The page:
Working with a familiar client, the architects were asked to design a 1,228-square-foot suite addition with a basement level of 1,072 square feet to a house they had renovated in the past. This time, the clients wanted a private world to themselves—separate yet connected to the main house. Design concept and solution: Within the simple white brick gable of the three-story addition, a wooden tower contains the bedroom, generous open bath, and dressing area on the main level, with a meditation space upstairs. A basement level has a gym, massage room, and storage. The tower, inside and out, and the
When the owners, a couple with five children between them with one still living at home, purchased the overgrown, approximately 1.5-acre property, located in the tree-lined Seattle neighborhood of Washington Park with views of Mount Rainer, Lake Washington, and the Bellevue skyline, it contained a charming but modest traditional house and guest cottage in need of repair. The architects spent time pursuing the possibility of a remodel and addition, but the state of the house and site made this option unfeasible. The ensuing design stemmed from a combination of reverence for the original house and site and Domestic Architecture’s theoretical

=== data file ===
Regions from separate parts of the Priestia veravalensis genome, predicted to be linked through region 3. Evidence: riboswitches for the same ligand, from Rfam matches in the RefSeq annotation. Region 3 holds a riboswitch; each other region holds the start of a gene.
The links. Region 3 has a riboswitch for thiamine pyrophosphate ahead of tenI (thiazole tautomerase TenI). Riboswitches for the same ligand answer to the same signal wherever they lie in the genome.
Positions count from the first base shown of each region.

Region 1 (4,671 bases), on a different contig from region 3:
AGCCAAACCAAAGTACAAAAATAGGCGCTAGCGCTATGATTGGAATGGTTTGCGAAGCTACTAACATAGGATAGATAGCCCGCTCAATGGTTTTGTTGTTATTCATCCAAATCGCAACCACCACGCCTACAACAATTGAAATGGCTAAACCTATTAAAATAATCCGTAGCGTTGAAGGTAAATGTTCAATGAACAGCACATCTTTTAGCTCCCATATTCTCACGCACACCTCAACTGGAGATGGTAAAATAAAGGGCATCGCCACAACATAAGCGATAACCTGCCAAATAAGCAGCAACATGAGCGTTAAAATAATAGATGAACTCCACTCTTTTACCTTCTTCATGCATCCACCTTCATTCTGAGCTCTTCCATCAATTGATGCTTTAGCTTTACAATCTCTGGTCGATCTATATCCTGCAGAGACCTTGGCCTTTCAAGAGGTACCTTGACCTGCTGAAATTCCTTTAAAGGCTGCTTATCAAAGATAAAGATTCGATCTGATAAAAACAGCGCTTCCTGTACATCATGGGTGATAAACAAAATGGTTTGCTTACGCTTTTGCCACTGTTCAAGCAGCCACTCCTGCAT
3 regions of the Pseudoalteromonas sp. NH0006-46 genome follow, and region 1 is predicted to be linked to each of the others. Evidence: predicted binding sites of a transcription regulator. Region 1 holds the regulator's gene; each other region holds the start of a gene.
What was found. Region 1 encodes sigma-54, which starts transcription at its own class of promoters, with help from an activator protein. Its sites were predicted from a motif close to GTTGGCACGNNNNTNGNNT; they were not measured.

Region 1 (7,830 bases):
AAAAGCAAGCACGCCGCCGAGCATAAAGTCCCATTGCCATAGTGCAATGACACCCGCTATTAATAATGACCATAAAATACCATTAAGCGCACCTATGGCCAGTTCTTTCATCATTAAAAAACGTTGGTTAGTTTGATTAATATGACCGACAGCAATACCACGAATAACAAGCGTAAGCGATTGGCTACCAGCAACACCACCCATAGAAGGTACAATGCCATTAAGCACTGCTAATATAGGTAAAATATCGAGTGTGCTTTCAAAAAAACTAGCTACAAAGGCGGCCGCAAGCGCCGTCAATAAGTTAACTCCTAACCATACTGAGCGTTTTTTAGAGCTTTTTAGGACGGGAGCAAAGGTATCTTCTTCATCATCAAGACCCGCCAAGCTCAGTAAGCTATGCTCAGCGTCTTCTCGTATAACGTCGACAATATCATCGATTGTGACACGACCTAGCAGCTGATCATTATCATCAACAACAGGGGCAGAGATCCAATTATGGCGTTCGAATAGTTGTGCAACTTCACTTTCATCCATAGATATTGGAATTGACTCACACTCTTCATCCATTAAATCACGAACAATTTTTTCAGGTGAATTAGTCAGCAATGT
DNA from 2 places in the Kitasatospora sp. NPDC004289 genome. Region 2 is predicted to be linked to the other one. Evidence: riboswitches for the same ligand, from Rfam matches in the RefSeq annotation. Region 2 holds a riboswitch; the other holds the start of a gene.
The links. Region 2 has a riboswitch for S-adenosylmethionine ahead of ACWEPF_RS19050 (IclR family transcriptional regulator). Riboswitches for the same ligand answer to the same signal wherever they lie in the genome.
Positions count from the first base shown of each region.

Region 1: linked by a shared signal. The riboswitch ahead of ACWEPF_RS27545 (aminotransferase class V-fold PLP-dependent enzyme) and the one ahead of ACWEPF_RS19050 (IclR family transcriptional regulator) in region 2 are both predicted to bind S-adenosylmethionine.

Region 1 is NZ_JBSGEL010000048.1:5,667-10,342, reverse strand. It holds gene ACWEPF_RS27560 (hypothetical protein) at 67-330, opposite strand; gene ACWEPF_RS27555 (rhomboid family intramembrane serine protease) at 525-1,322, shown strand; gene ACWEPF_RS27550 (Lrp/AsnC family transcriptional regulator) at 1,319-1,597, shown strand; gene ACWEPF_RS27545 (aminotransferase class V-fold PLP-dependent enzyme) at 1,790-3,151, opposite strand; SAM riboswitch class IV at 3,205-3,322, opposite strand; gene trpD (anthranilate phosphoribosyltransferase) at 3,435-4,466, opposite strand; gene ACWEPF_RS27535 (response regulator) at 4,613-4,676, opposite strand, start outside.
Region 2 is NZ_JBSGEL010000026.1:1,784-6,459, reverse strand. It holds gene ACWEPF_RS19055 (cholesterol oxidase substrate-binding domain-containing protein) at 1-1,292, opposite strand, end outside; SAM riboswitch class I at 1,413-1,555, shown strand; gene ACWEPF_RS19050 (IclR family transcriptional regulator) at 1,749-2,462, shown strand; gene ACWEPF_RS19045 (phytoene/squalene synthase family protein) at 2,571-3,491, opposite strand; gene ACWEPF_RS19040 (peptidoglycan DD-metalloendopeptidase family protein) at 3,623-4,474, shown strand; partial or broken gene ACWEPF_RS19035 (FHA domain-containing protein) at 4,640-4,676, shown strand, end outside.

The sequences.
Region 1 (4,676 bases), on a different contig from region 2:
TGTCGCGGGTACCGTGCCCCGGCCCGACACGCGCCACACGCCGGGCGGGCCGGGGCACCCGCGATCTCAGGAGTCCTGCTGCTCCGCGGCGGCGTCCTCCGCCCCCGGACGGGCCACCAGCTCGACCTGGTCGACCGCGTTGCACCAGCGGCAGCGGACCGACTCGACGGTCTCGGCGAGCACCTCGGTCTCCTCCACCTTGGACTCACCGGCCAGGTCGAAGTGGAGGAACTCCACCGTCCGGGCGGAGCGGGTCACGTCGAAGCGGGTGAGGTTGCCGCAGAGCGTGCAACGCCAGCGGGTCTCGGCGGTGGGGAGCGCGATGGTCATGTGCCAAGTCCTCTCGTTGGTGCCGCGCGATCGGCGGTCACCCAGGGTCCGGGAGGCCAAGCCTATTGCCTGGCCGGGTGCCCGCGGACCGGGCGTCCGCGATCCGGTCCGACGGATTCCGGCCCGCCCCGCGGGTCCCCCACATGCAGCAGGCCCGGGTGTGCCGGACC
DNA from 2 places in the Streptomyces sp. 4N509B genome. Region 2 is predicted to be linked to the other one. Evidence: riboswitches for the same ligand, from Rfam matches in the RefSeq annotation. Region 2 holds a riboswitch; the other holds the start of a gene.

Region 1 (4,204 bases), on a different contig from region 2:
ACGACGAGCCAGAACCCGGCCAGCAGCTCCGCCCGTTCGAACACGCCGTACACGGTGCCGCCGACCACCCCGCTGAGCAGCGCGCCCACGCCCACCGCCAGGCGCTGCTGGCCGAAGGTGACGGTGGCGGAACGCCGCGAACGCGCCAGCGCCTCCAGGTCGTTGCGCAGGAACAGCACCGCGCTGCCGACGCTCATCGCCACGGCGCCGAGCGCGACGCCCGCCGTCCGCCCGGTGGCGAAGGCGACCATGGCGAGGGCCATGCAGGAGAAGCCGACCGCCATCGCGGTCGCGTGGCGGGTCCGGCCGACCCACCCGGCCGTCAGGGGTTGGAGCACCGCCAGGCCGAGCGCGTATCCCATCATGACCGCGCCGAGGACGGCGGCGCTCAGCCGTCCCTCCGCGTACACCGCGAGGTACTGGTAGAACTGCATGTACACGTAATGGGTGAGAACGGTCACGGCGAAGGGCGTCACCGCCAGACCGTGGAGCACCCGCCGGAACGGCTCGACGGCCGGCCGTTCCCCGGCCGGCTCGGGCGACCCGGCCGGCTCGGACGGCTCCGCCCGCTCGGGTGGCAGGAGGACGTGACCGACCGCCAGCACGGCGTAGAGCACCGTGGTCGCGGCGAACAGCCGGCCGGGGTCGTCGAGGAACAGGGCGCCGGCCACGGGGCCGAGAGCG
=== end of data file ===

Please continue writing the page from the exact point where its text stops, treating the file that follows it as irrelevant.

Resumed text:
With a very modest budget and a narrow, elongated site in a tiny village in Spain, the clients asked for a small house that could be used as a painting studio as well as an occasional weekend home for their children.
The town of Rotenberg is located in a World Heritage listed area in the Southern German district of Stuttgart. The clients wanted a modern home that would accommodate their multigenerational family. Overcoming the challenges of the historic area’s strict building codes and an awkwardly shaped, tight building site has resulted in a three-story, less than 1,000-square foot home with frugal details and a modern sensibility that pays respect to the traditional forms and building craftsmanship of the region. Design concept and solution:In context with the area’s traditional houses, the barnlike volume is painted white. Windows are positioned to frame views
Built for the Hanil Cement Company to educate visitors about concrete and how it can be recycled, architects for the Visitors Center and Guesthouse use a variety of construction and landscaping techniques.